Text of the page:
Interview
Photo courtesy of the artist.

South African Artist Simphiwe Dana releases her latest album 'Bamako'.

Simphiwe Dana's New Album 'Bamako' Lays Bare Her Musical Ingenuity

"I am kind of a genius," says the South African artist about her exquisite new album, an Afro-fusion extravaganza featuring the legendary Salif Keita.

Simphiwe Dana is without a doubt, one of South Africa's very best musicians. With over a decade in the music industry, Dana has shown her tremendous versatility, mastery of her craft and originality without wavering. There's a reason why Dana has often made her fans wait for long periods of time between album releases. Each album and project has been better than its predecessor

What has made Dana stand out head and shoulders above her peers has been her ability to comment on the human condition and experience in all its complexity. From addressing the political climate of the country and constantly shining a light on the inequalities of South African society to showing vulnerability by sharing with her fans some of her own personal challenges, Dana has more than earned her stripes as a musician.

She's given South Africans timeless hits such as "Ndiredi", "Inkwenkwezi" and "Bantu Biko Street" as well as collaborations with some of the greats. Her latest 13-track album titled Bamako is no different. Largely influenced by the time she spent in Mali's capital city of Bamako, the album is an Afro-fusion extravaganza with an old-school feel to it.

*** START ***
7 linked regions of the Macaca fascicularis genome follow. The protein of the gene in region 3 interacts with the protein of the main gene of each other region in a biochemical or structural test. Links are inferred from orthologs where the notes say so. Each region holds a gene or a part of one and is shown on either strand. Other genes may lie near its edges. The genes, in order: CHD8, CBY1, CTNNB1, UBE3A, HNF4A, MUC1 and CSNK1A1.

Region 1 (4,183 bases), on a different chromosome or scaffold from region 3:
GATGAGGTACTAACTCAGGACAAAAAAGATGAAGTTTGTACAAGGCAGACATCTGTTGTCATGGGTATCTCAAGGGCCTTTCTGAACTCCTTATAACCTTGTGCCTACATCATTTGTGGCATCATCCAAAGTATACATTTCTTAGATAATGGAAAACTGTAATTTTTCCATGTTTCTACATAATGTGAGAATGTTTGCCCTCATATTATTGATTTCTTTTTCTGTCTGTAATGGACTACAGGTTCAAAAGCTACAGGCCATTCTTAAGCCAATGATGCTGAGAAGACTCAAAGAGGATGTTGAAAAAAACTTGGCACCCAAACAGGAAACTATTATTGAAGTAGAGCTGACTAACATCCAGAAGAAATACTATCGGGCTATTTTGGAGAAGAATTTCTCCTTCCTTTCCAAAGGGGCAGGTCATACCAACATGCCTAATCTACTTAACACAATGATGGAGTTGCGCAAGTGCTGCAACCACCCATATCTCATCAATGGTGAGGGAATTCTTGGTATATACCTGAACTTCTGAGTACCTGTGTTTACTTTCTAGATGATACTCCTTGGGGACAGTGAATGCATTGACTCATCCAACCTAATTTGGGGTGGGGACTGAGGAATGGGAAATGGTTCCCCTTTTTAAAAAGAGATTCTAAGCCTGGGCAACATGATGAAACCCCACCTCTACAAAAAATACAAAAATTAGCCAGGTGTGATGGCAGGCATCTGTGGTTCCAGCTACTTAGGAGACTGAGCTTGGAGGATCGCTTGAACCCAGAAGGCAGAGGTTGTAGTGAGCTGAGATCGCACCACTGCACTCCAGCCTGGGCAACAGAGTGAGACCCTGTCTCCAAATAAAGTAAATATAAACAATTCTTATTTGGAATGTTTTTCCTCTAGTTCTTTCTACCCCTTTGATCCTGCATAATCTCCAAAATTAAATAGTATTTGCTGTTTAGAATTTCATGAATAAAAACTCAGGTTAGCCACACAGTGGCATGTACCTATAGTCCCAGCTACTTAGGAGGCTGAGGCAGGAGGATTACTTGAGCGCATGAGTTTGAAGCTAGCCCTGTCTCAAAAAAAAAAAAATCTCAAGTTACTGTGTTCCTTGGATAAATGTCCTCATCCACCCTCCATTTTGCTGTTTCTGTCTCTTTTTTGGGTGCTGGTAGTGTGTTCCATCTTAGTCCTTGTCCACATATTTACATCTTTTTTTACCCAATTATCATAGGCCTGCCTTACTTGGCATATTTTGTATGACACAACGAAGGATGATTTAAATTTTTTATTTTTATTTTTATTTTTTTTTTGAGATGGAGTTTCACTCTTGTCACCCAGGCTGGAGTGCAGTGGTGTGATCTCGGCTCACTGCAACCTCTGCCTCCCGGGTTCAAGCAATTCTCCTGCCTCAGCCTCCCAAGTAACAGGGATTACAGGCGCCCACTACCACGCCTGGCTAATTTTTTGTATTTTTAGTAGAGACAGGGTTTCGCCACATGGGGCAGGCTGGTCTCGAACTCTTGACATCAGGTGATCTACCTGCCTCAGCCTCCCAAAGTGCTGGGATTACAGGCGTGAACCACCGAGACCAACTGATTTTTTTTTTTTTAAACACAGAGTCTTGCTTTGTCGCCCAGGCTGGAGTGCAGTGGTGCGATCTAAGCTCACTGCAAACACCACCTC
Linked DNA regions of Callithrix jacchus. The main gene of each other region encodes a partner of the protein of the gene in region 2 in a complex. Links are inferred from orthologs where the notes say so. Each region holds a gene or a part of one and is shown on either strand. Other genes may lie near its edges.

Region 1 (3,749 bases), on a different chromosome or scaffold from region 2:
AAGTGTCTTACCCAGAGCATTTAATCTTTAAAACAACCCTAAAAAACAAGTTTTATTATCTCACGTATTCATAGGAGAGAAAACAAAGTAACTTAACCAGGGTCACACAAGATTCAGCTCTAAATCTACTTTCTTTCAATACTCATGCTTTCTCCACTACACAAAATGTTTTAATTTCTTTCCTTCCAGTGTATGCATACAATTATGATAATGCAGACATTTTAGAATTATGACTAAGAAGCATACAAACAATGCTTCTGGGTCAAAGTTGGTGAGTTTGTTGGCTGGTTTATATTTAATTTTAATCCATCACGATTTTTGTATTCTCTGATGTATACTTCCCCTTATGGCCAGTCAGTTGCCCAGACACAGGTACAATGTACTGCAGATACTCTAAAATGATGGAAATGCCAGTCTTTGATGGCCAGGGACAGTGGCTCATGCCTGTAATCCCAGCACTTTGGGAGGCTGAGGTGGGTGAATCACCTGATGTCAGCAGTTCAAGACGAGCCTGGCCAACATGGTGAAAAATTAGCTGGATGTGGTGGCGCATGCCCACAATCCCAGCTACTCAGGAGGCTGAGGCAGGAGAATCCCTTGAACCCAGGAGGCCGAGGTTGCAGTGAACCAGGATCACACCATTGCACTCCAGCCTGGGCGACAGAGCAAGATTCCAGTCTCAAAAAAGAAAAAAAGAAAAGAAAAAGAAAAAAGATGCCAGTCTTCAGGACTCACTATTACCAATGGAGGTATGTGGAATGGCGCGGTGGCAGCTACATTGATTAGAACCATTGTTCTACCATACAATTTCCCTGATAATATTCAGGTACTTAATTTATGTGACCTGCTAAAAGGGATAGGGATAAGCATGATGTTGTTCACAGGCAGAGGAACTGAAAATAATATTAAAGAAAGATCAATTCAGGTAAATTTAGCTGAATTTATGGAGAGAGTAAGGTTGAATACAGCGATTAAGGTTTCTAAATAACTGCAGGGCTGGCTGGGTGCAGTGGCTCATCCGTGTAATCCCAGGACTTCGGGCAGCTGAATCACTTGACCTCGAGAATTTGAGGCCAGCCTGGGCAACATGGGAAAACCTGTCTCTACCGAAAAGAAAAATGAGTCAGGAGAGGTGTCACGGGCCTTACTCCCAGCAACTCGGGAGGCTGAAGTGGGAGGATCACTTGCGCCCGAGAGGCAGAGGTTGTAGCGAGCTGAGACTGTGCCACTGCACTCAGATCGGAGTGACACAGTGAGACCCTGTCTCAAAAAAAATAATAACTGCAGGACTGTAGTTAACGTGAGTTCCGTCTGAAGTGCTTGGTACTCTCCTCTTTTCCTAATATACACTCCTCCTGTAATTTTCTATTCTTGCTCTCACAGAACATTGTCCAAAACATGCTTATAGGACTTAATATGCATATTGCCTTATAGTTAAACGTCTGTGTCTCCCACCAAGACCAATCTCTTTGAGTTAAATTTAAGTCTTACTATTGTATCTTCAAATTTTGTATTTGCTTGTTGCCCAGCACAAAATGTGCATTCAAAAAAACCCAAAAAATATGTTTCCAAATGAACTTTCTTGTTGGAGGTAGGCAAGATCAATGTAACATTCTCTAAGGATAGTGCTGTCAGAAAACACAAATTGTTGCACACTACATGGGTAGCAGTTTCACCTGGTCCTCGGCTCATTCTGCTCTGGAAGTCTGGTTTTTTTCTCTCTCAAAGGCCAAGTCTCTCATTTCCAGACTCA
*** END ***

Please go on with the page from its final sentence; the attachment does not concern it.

We caught up with the artist to discuss her new album, the creative process behind it, working with the legendary Salif Keita and navigating life as an artist amid the coronavirus pandemic.

This interview has been edited for length and clarity.


What would you say was one of the biggest inspirations behind this particular album?

Well it's actually the same with every album that I do. The reason why I take so long in between album releases is because I want to experience something new, something that I can comment on, whether it's based on my life or the life around me. So my go-to inspiration originally is the human condition, our evolution, how we will get better, how we will heal. So that is my inspiration in a nutshell really.

How would you say this body of work is different to the ones that have come before?

Besides the fact that it was recorded at home and all the vocals are mine and I also produced it not too much really. Obviously, as human beings we are continuously growing. I'm old enough to credit myself for the work that I do now even instrumentally, because [with the albums] Mayine, Inkwenkwezi and Kulture Noir, I did the same thing that I'm doing with this album but I never credited myself. I gave all the credit to other producers instead of saying, I actually initially produced the album instrumentation and then handed it over to someone else.

Walk me through the creative process that went behind the song "Kumnyama".

Well, I was really high on my emotions. It was dark. It was really dark—you know how it goes. I didn't even think that I could see the next day and so it's a song of heartbreak and knowing that it can't be fixed. And also not knowing what to do with yourself. I loved someone really hard but it hurt me really, really bad. But [the song] was the right thing. I needed to just cry and figure it out and then I felt better.

Simphiwe Dana pictured above. Simphiwe Dana.Photo courtesy of the artist.

In "Masibambaneni" and "Ndizamile", you feature the legendary Salif Keita. What would you say were just some of the highlights of doing that collaboration with him?